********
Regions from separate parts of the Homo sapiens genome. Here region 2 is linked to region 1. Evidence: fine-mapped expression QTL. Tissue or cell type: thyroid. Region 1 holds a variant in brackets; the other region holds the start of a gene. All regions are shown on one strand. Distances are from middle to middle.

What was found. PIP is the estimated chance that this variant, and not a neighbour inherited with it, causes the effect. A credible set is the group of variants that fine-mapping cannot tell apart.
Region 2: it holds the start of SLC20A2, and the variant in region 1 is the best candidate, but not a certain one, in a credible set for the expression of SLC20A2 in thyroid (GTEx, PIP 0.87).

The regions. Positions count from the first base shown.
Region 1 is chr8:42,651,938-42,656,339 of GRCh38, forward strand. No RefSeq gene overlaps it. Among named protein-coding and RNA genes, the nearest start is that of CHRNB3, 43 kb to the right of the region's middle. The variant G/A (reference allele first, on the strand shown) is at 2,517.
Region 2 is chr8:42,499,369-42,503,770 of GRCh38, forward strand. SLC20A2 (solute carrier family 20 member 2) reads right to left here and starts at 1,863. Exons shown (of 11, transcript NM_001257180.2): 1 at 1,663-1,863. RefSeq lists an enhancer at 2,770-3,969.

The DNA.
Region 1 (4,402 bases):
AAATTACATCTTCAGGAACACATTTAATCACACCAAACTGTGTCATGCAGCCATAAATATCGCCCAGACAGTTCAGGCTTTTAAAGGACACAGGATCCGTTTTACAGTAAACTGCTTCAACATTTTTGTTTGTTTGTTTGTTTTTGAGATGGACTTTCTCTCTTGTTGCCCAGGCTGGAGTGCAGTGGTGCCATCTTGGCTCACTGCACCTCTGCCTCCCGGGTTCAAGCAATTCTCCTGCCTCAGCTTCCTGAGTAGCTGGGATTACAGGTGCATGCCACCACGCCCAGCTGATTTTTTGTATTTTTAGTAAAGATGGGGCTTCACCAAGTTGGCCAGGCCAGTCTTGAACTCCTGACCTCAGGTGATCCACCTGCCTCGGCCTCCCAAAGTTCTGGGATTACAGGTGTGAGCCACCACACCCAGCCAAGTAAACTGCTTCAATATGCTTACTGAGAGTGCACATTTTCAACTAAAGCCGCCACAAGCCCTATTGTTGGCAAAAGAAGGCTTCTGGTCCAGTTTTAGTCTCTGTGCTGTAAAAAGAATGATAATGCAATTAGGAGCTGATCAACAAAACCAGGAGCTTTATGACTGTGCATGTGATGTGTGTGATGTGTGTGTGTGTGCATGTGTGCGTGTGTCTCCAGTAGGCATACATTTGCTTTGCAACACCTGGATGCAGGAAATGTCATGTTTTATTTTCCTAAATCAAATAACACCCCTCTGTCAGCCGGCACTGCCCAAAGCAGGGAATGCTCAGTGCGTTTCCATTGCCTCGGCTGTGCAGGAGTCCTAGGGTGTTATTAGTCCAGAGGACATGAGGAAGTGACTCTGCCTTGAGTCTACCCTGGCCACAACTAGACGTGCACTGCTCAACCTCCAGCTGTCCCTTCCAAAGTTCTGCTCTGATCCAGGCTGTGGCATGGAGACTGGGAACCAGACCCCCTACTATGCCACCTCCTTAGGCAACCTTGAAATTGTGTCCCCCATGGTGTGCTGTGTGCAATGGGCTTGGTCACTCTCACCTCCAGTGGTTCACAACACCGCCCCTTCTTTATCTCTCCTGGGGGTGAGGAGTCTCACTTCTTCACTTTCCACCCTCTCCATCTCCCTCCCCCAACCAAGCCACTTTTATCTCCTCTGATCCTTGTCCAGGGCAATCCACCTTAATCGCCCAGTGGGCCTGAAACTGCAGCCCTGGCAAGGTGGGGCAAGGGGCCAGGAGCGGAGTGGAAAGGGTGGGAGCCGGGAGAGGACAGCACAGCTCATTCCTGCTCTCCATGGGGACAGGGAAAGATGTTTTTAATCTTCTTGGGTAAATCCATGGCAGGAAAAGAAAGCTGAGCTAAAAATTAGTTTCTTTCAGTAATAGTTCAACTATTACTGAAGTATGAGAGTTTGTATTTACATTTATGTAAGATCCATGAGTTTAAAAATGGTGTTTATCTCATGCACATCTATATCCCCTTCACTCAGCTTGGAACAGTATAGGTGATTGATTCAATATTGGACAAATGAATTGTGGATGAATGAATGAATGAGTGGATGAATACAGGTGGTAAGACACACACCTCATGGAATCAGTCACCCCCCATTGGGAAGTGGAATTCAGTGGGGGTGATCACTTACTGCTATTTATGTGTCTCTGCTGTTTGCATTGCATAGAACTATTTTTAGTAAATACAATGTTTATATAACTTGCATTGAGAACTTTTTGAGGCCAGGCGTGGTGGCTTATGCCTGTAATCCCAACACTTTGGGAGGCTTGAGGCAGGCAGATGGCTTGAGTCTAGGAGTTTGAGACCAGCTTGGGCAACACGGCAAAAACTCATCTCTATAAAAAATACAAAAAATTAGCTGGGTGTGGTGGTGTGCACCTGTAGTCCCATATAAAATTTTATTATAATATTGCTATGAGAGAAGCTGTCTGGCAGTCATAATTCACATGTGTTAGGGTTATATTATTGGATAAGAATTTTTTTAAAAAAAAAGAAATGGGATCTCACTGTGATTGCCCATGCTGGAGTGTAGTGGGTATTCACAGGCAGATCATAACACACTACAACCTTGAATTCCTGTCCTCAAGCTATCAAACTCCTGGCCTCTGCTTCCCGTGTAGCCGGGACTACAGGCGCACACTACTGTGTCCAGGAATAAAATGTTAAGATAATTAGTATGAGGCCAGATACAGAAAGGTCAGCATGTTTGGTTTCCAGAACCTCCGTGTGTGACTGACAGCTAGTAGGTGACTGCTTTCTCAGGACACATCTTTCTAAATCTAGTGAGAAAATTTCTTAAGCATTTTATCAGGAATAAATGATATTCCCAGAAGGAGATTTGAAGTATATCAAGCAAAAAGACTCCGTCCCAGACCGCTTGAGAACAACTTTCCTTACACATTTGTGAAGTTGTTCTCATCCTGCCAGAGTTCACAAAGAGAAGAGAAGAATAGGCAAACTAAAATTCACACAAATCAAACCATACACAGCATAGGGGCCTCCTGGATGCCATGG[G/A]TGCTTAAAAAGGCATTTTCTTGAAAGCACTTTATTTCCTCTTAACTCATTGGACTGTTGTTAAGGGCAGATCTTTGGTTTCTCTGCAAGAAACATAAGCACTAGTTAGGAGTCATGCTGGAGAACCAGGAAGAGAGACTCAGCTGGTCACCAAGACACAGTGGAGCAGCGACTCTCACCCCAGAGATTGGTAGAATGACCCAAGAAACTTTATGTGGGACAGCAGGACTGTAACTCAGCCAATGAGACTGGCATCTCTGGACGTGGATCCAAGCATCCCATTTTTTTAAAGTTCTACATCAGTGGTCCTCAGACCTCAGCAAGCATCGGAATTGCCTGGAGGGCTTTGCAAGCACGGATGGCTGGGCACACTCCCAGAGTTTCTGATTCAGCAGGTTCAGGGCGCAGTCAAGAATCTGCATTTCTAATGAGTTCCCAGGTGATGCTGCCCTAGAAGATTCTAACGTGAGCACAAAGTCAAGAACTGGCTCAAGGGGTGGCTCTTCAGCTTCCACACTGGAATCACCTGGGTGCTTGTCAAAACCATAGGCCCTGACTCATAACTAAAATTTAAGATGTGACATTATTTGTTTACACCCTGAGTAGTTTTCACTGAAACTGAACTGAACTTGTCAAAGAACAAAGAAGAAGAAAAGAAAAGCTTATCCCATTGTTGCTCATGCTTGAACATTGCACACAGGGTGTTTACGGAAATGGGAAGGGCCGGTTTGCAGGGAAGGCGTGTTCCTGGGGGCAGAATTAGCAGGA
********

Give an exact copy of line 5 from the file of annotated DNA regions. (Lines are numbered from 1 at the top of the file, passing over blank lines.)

Region 1 is chr8:42,651,938-42,656,339 of GRCh38, forward strand. No RefSeq gene overlaps it. Among named protein-coding and RNA genes, the nearest start is that of CHRNB3, 43 kb to the right of the region's middle. The variant G/A (reference allele first, on the strand shown) is at 2,517.